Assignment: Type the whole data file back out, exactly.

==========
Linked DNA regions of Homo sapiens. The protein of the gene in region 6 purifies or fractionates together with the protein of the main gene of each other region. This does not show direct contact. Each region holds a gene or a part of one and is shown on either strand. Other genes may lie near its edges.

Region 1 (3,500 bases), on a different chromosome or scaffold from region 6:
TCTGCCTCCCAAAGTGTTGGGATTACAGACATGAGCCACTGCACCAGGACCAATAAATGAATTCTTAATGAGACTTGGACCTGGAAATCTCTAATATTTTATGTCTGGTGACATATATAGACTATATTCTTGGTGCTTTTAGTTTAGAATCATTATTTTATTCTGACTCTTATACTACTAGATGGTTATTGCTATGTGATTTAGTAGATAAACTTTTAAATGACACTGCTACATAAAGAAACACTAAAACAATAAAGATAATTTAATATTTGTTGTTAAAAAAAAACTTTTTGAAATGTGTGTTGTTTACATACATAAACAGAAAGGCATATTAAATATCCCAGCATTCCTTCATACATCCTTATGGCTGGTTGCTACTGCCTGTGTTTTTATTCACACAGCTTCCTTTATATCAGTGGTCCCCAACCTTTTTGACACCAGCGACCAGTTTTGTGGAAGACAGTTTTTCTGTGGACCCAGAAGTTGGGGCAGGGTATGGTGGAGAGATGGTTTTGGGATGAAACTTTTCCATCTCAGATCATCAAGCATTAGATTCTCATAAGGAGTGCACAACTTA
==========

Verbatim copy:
Linked DNA regions of Homo sapiens. The protein of the gene in region 6 purifies or fractionates together with the protein of the main gene of each other region. This does not show direct contact. Each region holds a gene or a part of one and is shown on either strand. Other genes may lie near its edges.

Region 1 (3,500 bases), on a different chromosome or scaffold from region 6:
TCTGCCTCCCAAAGTGTTGGGATTACAGACATGAGCCACTGCACCAGGACCAATAAATGAATTCTTAATGAGACTTGGACCTGGAAATCTCTAATATTTTATGTCTGGTGACATATATAGACTATATTCTTGGTGCTTTTAGTTTAGAATCATTATTTTATTCTGACTCTTATACTACTAGATGGTTATTGCTATGTGATTTAGTAGATAAACTTTTAAATGACACTGCTACATAAAGAAACACTAAAACAATAAAGATAATTTAATATTTGTTGTTAAAAAAAAACTTTTTGAAATGTGTGTTGTTTACATACATAAACAGAAAGGCATATTAAATATCCCAGCATTCCTTCATACATCCTTATGGCTGGTTGCTACTGCCTGTGTTTTTATTCACACAGCTTCCTTTATATCAGTGGTCCCCAACCTTTTTGACACCAGCGACCAGTTTTGTGGAAGACAGTTTTTCTGTGGACCCAGAAGTTGGGGCAGGGTATGGTGGAGAGATGGTTTTGGGATGAAACTTTTCCATCTCAGATCATCAAGCATTAGATTCTCATAAGGAGTGCACAACTTA